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Connected –> Organized –> Disconnected

Image representing Netvibes as depicted in Cru...This post is about the idea that we have definitely moved into a connected society.  You cannot argue with statistics like these:

We had 845 million monthly active users at the end of December 2011.
Approximately 80% of our monthly active users are outside the U.S. and Canada.
We had 483 million daily active users on average in December 2011.
We had more than 425 million monthly active users who used Facebook mobile products in December 2011.
Facebook is available in more than 70 languages. (Facebook, 2012)

What does this mean for learners, or better yet for facilitators and parents of those learners?
I see two things that people need to focus on learning now that we are so connected.  The first is organization and discerning between good and bad sources.  The second is working towards systematic and non-systematic disconnection.

With the first idea that we need to work towards organization of all of the information that is bombarding us, there are a few ideas that I can think of.  The first is using consolidating sites like iGoogle.com or preferably Netvibes.com.  I recommend Netvibes because it allows you to see all of your emails, your website.

You can direct the content to this feed so that you don’t miss what any of your favorite website are talking about.  I cannot speak about whether iGoogle has this feature, but this in itself is one reason that I would recommend the competition.  Both of the platforms are completely customizable and are simple to use with a drag and drop user interface.es, like Facebook, Twitter, LinkedIn, and more, plus it allows you to have notes and to-do lists for yourself.  This is the same as iGoogle, but it also allow for you to have your RSS feeds, and view them as email, so you know which ones you have read and which ones you haven’t.  In case you don’t know what an RSS feed is, it can be a blog or website that updates.

The green space A at top is even simply connec...

The second idea is about moving away from connectedness to a disconnected time period.  As Mark Prensky (2001) coined it, students today are digital natives, which means they have always had computers and the ability to access the internet for every answer, query, or need for connection with ‘friends’.  The problem is that of ‘offline-edness’.  Mobile technology and the Edge has moved those with this technology to constant connection all the time.  Push notifications wake us up at night.  Smart phones, tablets, and laptops all receive and send a signal just about anywhere we are these days.  So how do we fight it?  And why?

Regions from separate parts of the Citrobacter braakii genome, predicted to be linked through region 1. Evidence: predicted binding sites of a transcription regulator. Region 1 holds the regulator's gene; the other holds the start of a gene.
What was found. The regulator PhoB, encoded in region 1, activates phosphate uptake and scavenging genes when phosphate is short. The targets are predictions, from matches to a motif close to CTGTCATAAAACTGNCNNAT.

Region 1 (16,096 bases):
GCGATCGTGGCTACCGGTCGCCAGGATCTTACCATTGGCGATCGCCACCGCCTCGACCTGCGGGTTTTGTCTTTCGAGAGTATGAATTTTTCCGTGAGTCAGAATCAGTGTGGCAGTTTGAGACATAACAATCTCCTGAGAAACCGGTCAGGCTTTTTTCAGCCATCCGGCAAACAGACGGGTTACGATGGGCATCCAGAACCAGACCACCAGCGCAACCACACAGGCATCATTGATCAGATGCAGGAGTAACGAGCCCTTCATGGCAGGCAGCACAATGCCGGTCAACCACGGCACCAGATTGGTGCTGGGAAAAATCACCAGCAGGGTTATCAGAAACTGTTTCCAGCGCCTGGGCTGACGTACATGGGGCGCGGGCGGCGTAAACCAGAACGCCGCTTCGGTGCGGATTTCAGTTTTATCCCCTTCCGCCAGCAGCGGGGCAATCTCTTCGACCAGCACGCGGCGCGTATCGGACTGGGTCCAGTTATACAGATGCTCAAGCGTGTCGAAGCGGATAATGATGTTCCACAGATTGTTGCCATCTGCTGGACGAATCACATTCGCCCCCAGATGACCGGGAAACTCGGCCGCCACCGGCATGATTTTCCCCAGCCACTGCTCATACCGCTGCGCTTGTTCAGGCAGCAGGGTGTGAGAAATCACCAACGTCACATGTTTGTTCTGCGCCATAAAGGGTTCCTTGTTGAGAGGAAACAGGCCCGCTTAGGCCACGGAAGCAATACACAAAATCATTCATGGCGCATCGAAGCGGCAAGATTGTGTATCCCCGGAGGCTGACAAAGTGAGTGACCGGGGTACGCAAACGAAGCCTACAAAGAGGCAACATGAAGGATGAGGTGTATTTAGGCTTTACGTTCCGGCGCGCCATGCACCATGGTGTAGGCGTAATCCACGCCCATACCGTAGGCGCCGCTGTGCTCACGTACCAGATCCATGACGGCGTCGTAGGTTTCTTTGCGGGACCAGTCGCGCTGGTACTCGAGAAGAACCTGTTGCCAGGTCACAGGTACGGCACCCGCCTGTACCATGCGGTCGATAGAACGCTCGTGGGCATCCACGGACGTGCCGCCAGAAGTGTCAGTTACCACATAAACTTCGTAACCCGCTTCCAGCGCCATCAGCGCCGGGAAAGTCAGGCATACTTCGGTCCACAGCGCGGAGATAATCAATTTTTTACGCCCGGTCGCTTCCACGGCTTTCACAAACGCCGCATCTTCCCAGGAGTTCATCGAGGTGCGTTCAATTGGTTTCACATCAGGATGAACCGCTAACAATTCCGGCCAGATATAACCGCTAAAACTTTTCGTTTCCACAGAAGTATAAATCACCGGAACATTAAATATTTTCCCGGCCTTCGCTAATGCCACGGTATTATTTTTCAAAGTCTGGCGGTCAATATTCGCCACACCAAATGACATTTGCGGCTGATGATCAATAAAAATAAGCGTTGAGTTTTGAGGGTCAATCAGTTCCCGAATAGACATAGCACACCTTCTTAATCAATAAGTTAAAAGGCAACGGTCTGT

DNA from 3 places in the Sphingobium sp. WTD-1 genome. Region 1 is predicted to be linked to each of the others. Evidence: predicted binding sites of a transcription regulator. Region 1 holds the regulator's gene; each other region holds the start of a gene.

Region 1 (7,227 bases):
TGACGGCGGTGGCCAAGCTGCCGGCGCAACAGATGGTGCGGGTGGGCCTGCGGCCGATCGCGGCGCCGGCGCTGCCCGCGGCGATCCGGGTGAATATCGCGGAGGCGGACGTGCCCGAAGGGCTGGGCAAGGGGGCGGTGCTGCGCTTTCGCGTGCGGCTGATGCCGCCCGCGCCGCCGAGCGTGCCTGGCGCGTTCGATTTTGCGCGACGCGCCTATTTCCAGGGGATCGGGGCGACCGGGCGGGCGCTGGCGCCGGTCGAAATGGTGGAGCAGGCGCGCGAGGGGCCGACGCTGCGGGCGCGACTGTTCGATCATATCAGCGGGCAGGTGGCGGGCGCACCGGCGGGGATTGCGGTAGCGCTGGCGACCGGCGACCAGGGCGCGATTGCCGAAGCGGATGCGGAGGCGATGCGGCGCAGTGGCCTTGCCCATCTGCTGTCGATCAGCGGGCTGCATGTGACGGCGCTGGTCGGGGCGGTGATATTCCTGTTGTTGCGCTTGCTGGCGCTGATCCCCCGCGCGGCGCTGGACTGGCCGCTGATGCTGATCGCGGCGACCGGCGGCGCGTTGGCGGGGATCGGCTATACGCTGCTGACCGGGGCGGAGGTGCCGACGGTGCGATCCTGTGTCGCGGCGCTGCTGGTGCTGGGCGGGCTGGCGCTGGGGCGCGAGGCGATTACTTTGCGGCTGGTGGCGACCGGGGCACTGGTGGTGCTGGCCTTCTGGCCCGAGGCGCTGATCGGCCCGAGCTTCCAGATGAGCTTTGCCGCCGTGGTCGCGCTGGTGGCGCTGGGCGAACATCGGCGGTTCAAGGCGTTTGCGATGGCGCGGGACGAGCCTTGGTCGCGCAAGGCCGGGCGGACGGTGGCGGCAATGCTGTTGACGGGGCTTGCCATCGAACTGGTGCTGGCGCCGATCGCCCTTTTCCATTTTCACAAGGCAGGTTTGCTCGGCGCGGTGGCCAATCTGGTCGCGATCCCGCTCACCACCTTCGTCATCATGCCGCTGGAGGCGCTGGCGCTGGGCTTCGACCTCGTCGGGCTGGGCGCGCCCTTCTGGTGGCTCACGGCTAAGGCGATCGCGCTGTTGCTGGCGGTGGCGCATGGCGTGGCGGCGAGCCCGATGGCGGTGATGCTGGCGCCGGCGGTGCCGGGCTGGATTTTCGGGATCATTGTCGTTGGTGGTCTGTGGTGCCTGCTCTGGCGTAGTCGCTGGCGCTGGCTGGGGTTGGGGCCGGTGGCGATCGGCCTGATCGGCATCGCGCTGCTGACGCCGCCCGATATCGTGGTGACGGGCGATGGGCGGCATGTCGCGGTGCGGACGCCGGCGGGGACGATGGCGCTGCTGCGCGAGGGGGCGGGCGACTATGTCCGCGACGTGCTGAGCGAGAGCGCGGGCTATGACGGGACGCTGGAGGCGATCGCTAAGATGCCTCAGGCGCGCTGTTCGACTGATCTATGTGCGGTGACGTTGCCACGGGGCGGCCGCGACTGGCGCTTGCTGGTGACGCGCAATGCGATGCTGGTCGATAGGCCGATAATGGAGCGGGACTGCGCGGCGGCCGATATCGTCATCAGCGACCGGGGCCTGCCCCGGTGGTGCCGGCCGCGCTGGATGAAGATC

First why?
Children need to be in nature.  They need to interact with one another in collaborative ways without using a computer.  They need to not be distracted by the tweet or email that was just sent through.  They need to sit down for dinner and have a conversation without a screen in front of them.  So do adult!

And how do we fight constant connectedness?
Parents need to limit the amount of time a child has on their device.  In doing so, they need to model this with their own limitation of the devices.  If they are at the dinner table, a rule needs to be that devices AND push notifications are turned off.  On vacations, there should be days where technology is left behind, or at least turned to airplane mode.  Parents should also put charging stations for devices in a central location, like the kitchen.  This may not be possible with many which charge but are also used to amplify the device with speakers or some other connection, but it is worth a consideration.

Schools need to have screen-free days or weeks.  This is the idea that EVERYONE in the school goes a day or week without using a computer or mobile device.  Everything is turned off and left at home or in lockers.  If people need to send an email, they do what people did in the old days, they send their messenger, I mean walk down the hall and talk with that person face-to-face.  It’s not a novel idea.  I heard about it years ago from Jeff Utecht, a technology integration specialist of all people, who was promoting the non-use of technology.

This is something we need to concern ourselves with.  We need to get back to the roots, and I don’t just mean them figuratively.  I mean we need to get back out into nature and climb a tree…or at least lay under one and watch the clouds.

References
Facebook. (2012). NewRoom. Retrieved March 11, 2012, from Facebook: http://newsroom.fb.com/content/default.aspx?NewsAreaId=22